PHOENIX — Friday was a day filled with drama that saw Maricopa County Recorder Adrian Fontes pitted against Arizona Attorney General Mark Brnovich, Secretary of State Katie Hobbs, and the Maricopa County Board of Supervisors ended much the same way as it began -- as a reaction to the impact of COVID-19.
Early in the day, Fontes sent out a press release stating that his office was taking “unprecedented steps to enfranchise voters in light of COVID-19 concerns.”
How would he accomplish this? Fontes said in the release that his office would send a ballot through the mail to all of Arizona’s remaining Democratic voters eligible to vote in this Tuesday’s Presidential Preference Election, regardless of whether they opted in to the state’s “Permanent Early Voting List” or had specifically requested a ballot by mail, something that is required by Arizona law.
The recorder did not find any allies in the halls of state and county government for his plan. Shortly after his announcement, Secretary of State Katie Hobbs dispatched an email to him in which she said that her office’s position “is that you do not have legal authority at this stage to mail a ballot to all voters who have not requested one. “
The secretary’s office went on to tell the Recorder that they informed his office’s ballot vendor Runbeck that if they mailed out the ballots, they would be “facilitating a violation of the law.”
Shortly after his office received the email, Fontes took to social media to reiterate his intention of sending out the ballots.
This was answered almost immediately by Attorney General Mark Brnovich who insisted that Fontes did not have the legal authority to mail out the ballots.
His office immediately filed a Temporary Restraining Order and an injunction with the Maricopa County Superior Court, which was granted shortly thereafter, eliminating Fontes’ ability to mail out the ballots to those that did not request them.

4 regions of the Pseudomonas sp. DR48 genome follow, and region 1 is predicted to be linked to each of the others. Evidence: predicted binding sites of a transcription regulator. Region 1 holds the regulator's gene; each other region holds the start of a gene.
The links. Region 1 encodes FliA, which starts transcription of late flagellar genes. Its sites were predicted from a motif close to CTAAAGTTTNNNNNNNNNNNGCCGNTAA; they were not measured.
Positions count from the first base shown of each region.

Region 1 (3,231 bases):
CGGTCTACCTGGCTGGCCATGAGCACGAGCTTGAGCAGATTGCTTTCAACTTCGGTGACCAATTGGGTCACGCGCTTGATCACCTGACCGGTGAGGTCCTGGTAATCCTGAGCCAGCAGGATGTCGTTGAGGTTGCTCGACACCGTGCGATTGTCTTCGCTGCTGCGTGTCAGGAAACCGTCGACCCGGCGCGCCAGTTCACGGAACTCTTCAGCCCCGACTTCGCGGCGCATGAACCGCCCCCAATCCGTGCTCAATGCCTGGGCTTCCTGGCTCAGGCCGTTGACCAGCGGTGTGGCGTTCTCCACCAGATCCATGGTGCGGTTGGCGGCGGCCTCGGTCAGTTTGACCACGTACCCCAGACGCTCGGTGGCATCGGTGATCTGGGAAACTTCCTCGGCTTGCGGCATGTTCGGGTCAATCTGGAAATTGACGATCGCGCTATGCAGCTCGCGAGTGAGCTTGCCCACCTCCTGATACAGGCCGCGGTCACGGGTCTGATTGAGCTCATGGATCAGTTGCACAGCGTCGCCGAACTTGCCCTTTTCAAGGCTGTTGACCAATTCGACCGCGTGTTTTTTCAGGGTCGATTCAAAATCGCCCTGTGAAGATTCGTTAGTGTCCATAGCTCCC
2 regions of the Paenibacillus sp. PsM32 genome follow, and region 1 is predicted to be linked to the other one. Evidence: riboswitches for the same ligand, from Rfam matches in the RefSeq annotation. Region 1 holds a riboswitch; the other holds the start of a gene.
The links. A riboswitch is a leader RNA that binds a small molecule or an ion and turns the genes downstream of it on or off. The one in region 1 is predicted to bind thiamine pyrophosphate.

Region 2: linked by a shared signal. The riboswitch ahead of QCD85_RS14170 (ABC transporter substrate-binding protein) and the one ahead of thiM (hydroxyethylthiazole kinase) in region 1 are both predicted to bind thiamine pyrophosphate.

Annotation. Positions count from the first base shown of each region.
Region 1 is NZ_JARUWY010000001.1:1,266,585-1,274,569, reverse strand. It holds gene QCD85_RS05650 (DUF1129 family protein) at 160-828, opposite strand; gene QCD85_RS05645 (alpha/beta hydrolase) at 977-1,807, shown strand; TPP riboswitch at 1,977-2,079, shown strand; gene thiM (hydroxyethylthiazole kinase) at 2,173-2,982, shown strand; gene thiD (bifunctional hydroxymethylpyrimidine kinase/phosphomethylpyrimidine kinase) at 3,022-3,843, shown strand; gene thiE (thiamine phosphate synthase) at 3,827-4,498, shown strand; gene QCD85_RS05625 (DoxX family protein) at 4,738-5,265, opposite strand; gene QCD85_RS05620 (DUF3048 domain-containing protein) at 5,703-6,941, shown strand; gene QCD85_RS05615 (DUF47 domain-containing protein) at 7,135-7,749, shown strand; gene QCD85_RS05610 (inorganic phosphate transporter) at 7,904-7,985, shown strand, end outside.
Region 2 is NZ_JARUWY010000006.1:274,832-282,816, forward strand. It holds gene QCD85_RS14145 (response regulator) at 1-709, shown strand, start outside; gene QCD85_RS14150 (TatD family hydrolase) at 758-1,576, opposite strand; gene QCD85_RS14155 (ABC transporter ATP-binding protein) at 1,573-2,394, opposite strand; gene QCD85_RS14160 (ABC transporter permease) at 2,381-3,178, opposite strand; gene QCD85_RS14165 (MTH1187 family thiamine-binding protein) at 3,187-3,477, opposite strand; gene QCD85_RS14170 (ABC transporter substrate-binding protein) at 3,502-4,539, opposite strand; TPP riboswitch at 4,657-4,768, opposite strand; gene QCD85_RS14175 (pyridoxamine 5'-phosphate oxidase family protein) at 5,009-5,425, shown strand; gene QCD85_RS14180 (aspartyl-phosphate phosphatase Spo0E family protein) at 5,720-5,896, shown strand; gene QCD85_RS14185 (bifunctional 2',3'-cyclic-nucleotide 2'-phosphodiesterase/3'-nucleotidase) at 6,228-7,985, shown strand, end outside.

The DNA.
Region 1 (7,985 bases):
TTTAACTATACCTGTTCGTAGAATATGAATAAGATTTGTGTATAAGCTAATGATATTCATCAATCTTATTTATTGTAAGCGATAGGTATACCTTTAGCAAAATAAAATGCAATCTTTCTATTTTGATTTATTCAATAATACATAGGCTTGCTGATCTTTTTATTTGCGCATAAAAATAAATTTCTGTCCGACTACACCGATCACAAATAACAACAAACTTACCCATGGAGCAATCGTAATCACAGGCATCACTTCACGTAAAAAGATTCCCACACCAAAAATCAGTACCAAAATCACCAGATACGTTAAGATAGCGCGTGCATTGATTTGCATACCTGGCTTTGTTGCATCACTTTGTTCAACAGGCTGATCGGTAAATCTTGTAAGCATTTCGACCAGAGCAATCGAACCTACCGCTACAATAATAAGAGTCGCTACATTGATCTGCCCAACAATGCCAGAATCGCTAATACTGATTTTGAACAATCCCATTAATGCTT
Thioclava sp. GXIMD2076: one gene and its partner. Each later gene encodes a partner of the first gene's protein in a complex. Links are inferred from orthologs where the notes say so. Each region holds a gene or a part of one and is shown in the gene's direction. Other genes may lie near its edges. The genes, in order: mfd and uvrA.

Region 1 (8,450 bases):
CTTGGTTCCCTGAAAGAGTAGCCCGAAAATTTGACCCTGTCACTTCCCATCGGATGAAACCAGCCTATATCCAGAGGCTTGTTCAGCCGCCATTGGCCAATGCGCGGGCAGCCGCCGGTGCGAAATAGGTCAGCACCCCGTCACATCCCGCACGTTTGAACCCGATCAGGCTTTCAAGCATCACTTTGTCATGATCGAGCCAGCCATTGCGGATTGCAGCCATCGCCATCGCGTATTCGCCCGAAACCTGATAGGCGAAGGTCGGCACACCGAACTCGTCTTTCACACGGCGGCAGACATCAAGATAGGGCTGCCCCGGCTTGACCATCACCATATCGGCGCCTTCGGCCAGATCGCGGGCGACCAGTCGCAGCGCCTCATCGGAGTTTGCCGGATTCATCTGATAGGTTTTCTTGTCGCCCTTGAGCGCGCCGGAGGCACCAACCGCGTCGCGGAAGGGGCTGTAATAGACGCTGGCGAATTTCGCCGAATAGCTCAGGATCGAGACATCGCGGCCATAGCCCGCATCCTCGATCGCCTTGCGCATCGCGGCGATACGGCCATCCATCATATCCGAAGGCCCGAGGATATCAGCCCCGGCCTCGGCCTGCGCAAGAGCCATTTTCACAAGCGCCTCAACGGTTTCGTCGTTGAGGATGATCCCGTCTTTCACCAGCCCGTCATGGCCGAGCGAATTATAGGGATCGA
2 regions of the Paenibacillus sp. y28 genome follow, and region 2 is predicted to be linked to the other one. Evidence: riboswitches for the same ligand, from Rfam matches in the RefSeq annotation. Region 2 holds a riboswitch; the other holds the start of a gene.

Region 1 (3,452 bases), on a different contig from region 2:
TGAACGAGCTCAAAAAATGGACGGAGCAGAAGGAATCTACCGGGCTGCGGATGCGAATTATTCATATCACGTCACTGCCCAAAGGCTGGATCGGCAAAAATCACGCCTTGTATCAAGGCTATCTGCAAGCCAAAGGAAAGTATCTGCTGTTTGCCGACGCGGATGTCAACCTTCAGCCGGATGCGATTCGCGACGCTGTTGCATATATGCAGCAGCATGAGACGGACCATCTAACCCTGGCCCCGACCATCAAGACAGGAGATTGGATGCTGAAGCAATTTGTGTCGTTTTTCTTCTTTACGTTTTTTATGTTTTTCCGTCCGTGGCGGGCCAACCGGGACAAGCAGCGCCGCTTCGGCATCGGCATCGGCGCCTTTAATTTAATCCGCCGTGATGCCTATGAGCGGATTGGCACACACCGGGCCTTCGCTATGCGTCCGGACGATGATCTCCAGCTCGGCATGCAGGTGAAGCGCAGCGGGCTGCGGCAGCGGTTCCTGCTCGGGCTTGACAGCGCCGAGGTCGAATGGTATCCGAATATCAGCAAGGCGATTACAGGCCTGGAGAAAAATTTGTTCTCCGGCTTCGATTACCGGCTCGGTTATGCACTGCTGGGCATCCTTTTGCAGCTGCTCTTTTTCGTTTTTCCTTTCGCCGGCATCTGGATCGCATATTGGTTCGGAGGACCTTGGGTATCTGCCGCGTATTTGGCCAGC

Meanwhile, the Maricopa County Board of Supervisors held a press conference to announce the adjustment to their Election Day plan.
A visibly shaken and exhausted Scott Jarrett, the county’s Election Day Director started to explain how COVID-19 was affecting the polling place plan, but he was unable to continue. He abruptly left the podium and walked out of the room.
It was up to supervisors’ Clint Hickman, Steve Gallardo, Steve Chucri and Bill Gates to fill in. They explained that the county had to adjust the number of polling places down from 229 to 151, a reduction of 78 locations. The closures are due to a number of circumstances, including facilities closing to the public, such as schools and nursing homes due to the threat of COVID-19, as well as the county’s inability to obtain necessary cleaning supplies and volunteers to accommodate the remaining polling places.
To make the new plan work, the remaining polling places have been converted to “Vote Anywhere” Vote Centers. These locations allow for any eligible registered voter to cast a ballot despite where they live in the county. Maricopa originally had 40 of these locations, but that has increased to 151.
What does it all mean? In short, registered Democrats eligible to vote in the Presidential Preference Election on March 17th that have not already cast a ballot, must now go to a vote center and either drop off their early ballot or check in at a vote center to cast a ballot.
Visit https://recorder.maricopa.gov/pollingplace to find a list of polling locations.